Metal Gear Solid V: The Phantom Pain starts with a long, confusing, and clunky prologue. Once that is finally over, you find yourself wrapped in a world of possibilities and intrigue.
The game puts you in the boots of the series' super solider and mercenary, Big Boss. In the game, Big Boss has been in a coma for nine years and now you're back to claim revenge on those responsible for it. You'll infiltrate enemy bases, build up an army of your own, and uncover a twisted plot that has you playing till the very end. It's everything a grizzled warrior who has been in a coma for nine years can ask for when he finally regains consciousness.
Progressing through Metal Gear Solid V: The Phantom Pain, you will spend a lot of time skulking around enemy bases. You'll capture resources, manpower, and of course indulge in a rather intriguing story. In terms of core gameplay, everything we experienced in our hands-on of the game, including its responsive, intuitive controls are intact.
You have enough tools at your disposal, to turn what's supposed to be a tense infiltration mission, into a full-scale war. You can call in airstrikes and giant robots, and developer Kojima Productions has created maps where you can use out and out violence or pure stealth, depending on what playstyle you prefer. This makes Metal Gear Solid V: The Phantom Pain one of the more forgiving stealth games, for those who aren't adept at sneaking around.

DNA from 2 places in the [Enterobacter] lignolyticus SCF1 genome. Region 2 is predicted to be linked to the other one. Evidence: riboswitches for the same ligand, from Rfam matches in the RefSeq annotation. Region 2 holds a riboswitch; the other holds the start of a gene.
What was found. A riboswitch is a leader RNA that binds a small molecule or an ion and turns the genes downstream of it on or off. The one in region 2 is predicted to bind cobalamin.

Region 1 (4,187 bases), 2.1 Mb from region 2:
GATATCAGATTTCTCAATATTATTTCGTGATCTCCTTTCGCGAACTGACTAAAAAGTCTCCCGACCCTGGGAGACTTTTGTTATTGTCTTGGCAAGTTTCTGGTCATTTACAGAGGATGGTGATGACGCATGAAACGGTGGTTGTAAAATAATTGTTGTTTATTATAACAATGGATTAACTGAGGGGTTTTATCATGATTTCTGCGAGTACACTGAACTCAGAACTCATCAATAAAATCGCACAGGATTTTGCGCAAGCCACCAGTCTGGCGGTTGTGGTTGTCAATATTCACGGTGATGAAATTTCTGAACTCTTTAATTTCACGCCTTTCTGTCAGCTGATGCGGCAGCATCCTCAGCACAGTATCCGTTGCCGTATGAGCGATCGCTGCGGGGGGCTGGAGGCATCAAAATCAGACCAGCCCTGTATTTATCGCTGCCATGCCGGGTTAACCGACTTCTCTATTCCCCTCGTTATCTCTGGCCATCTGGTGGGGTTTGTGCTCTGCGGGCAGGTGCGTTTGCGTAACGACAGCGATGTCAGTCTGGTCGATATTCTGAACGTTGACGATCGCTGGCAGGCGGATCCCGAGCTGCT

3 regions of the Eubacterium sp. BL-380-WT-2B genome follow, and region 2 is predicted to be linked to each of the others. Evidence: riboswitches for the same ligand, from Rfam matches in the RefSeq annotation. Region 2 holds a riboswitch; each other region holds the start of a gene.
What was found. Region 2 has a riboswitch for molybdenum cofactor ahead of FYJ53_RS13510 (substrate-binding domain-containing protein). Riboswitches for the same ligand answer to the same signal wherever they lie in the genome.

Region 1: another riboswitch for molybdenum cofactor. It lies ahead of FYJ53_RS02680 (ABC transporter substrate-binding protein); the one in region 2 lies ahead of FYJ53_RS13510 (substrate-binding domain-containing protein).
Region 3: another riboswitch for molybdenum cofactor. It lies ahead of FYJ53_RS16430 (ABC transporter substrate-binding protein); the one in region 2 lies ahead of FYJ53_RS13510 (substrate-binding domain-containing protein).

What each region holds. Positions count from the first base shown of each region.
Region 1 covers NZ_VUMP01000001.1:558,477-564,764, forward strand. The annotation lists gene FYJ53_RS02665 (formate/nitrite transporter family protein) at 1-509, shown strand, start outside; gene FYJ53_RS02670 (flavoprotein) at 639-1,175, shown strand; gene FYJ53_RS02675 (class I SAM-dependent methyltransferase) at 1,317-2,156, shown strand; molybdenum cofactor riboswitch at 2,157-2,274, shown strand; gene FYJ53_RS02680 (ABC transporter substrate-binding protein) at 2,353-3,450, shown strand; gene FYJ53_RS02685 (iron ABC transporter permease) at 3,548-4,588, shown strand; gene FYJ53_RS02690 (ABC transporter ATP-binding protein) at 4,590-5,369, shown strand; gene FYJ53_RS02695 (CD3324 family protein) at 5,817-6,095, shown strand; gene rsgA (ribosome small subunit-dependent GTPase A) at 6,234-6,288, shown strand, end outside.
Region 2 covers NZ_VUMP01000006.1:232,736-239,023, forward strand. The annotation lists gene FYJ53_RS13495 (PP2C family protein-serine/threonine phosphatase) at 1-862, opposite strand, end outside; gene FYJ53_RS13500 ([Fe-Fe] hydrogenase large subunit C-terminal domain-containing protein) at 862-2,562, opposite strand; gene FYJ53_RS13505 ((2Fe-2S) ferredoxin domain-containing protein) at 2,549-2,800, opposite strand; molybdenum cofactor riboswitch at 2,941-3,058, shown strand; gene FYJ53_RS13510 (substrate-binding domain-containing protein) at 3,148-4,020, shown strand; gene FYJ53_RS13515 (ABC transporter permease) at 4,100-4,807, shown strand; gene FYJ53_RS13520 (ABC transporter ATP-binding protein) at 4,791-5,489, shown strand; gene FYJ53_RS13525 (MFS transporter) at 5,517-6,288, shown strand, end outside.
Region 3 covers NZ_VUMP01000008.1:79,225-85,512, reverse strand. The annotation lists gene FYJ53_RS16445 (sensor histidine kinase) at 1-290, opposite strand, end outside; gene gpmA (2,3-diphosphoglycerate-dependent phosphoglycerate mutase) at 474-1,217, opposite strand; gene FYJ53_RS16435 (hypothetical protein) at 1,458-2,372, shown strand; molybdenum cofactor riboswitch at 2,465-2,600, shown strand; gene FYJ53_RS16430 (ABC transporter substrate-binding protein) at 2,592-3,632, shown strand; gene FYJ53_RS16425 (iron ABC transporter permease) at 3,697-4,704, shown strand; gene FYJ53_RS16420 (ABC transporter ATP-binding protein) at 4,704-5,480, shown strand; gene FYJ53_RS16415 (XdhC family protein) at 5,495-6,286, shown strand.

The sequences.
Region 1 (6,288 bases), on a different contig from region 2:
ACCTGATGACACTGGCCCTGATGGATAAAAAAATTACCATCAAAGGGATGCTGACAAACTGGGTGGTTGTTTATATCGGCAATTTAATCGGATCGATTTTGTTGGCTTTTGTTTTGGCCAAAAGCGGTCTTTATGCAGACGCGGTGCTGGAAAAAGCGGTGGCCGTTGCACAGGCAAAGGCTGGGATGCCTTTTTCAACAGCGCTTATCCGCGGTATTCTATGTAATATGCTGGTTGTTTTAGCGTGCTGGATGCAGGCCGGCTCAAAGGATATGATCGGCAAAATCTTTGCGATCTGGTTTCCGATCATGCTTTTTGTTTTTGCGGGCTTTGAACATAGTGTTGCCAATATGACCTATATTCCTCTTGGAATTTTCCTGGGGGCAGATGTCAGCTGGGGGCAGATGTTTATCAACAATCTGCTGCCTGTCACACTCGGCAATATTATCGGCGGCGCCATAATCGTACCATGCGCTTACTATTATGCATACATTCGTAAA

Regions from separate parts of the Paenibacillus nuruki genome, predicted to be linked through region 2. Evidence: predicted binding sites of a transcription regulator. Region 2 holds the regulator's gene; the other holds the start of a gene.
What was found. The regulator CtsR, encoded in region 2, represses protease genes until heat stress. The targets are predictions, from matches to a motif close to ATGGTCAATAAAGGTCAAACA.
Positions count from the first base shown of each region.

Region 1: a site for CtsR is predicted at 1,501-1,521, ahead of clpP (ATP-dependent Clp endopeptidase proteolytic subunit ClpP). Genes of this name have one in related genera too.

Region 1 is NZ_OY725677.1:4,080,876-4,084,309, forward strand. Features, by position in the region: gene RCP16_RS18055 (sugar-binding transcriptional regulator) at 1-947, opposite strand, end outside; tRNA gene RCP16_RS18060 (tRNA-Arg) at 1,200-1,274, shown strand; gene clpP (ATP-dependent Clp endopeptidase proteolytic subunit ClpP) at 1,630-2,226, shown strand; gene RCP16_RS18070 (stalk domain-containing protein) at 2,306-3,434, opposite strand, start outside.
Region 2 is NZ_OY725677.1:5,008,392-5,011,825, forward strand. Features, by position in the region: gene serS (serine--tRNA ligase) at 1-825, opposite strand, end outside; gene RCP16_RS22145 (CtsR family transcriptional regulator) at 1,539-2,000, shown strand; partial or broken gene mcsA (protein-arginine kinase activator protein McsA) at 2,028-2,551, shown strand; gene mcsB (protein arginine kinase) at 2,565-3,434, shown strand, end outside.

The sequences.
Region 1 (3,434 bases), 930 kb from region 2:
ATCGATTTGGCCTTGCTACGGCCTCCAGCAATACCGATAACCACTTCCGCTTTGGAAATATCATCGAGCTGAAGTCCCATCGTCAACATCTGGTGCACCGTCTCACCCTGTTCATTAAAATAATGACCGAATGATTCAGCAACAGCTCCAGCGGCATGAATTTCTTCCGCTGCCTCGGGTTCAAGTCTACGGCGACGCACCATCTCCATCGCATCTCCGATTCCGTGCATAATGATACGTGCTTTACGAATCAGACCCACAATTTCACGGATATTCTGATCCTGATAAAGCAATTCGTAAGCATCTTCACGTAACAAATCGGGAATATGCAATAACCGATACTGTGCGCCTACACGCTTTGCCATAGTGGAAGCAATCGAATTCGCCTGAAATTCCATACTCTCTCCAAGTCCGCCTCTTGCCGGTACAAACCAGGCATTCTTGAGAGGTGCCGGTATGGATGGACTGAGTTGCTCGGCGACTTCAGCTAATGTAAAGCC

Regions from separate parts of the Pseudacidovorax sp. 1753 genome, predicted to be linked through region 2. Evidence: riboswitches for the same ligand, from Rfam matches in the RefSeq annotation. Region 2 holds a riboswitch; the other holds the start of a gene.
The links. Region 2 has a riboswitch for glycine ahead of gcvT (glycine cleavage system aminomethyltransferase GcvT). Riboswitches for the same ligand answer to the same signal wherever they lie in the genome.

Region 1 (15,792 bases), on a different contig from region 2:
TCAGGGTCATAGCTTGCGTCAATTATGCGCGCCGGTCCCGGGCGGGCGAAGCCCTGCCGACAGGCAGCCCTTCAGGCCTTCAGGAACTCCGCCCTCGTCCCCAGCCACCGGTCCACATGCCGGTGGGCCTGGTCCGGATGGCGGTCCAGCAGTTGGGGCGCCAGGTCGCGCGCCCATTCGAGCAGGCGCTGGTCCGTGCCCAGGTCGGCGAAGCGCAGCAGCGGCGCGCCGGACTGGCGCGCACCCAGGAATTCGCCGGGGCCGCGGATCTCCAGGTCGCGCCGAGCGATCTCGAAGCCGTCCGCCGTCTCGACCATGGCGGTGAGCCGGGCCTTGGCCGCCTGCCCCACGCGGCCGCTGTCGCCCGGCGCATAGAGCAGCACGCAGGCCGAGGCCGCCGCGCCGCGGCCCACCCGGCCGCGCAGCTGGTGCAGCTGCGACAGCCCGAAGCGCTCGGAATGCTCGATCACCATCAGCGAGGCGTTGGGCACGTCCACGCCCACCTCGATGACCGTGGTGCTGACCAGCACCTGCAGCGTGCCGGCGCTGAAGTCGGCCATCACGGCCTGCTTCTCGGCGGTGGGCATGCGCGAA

If this wasn't enough, the game also features a buddy system. When you go on missions you can utilise allies, such as a dog to distract or seek out enemies, and a horse to help you race through the sprawling world with ease. Then there's Quiet, a sniper who can take out foes from a distance. Each of these can be utilised depending on your style of play; we preferred taking on missions with stealth, akin to previous games in the series.
On the topic of earlier Metal Gear games, longtime fans of the series will notice the lack of long cut-scenes in Metal Gear Solid V: The Phantom Pain. For many, it's a welcome change, particularly when you consider that Metal Gear Solid 4: Guns of the Patriots had a cut-scene that was so long, it had a save-point midway.